Professional Articles

Two articles in Education Week blogs explore the roots of the school to prison pipeline. Both place emphasis on the role of trauma. Marquisha Spencer (2017), an Education PhD student at Claremont Graduate University, writes on the presence of police in schools and how their involvement in disciplinary issues can negatively impact students and feed the school-to-prison pipeline, emphasizing the experience of boys and young men of color. Sarah D. Sparks (2018), an education researcher and reporter for Education Week, focuses on how gender intersects with the school to prison pipeline, and how a history of trauma in girls sets them up for future encounters with the criminal justice system.

The Problem:

Spencer (2017) outlines the complexity of the school-to-prison pipeline, discussing the ways in which communities of color are disproportionately affected by harsh disciplinary policies in schools. She mentions that schools with larger non-white populations are more likely to use employ more invasive surveillance of their students, stricter disciplinary action, and involve police in minor infractions (Spencer, 2017). Students of color in California, Spencer points out, are referred to police for disciplinary issues more than twice as often as their white counterparts (2017). Some students have also experienced traumatizing brutality at the hands of police in schools, creating violence in disciplinary action that could have otherwise been resolved peacefully. Those students who enter the criminal justice system from in-school infractions are also less likely to return to school than those from other infractions, setting them up for additional hurdles later in life (Spencer, 2017).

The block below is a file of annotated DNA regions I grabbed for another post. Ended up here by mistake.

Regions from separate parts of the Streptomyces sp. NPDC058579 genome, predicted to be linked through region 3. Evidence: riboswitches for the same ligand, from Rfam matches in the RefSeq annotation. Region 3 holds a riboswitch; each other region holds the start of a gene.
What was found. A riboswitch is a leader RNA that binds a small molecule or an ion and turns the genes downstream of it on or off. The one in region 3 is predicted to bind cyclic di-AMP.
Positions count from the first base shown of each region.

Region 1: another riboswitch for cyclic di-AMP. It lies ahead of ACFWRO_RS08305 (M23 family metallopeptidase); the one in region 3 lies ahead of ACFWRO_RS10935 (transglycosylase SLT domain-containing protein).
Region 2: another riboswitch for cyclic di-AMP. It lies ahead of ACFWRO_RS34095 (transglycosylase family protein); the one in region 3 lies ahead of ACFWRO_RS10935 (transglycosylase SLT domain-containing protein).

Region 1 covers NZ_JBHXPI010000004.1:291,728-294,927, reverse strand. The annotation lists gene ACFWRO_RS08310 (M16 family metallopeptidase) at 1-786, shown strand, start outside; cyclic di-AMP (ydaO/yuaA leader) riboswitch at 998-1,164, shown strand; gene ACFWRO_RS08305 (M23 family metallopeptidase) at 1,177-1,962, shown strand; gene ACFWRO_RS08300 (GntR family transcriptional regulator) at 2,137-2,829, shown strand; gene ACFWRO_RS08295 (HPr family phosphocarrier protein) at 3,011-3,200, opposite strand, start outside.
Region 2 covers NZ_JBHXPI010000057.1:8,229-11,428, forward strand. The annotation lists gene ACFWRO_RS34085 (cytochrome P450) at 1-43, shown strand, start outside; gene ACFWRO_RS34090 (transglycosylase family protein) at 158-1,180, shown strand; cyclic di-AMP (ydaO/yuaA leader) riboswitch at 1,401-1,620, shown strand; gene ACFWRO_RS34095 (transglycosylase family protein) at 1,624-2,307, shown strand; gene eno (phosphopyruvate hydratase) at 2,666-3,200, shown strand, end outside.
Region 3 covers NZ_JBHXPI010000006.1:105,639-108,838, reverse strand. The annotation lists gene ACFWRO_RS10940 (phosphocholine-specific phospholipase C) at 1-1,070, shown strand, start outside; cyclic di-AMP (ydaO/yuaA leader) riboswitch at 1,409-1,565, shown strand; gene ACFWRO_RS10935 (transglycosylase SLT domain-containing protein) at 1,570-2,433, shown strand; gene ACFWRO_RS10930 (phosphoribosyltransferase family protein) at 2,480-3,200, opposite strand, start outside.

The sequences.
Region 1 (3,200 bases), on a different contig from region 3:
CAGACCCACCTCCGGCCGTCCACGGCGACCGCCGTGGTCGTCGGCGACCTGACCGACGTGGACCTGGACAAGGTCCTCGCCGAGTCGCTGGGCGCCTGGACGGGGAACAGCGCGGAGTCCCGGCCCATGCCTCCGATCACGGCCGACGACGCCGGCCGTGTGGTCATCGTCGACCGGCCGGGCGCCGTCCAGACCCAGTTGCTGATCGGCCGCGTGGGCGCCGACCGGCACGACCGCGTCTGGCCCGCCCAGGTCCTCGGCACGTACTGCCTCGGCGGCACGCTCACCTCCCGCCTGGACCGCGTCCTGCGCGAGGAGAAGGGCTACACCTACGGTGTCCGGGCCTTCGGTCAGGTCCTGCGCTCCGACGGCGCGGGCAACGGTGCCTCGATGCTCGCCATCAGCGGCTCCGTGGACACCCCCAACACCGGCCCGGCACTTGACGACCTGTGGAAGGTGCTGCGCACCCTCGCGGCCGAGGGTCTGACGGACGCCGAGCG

Sparks (2018) calls attention to the plight of girls, and in particular, girls of color. She points out that black girls in the District of Columbia are now 30 times more likely than white girls to be arrested (Sparks, 2018). The arrest rate for girls in DC has risen by 87% in the past decade, while arrests of boys declined 22% (Ibid.). The vast majority— 86%—  of arrests of girls come from non-violent offenses, and Sparks suggests that the infractions for which girls are arrested do not, in general, pose a threat to public safety (2018). Instead, girls are targeted— especially by exclusionary school disciplinary policies— for not conforming to societal expectations of gendered behavior (Sparks, 2018). The experience of girls of color in the criminal justice system is connected, Sparks suggests, to childhood traumas (2018). Nationally, 75% of girls in the juvenile justice system have experienced physical or sexual abuse. In DC, two thirds of black girls in a study by Georgetown’s Juvenile Justice Initiative had experienced childhood trauma— four times the rate of the white girls in the study (Sparks, 2018).

Moving forward:

Both authors make the argument for a more compassionate justice system and school discipline policies. Sparks emphasizes the need for trauma-informed care in the criminal justice system, as well as coordination between schools and criminal justice apparati in order to reduce the extent to which girls are impacted by these policies (2018). Spencer advocates for more extensive training for SROs in order to help them contribute more productively to school disciplinary practice (2017). She also believes that inclusion of SROs in the school and parent community will make them more attentive to students’ well-being (Spencer, 2017).


Sparks, S.D. (2018, March 22). In Washington, Trauma Feeds the School-to-Prison Pipeline, Particularly for Girls [Web log message]. Retrieved from Education Week’s “Inside School Research” Blog.

Spencer, M. (2017, June 23). Are School Police Feeding the School-to-Prison Pipeline? [Web log message]. Retrieved from Education Week’s “On California” Blog.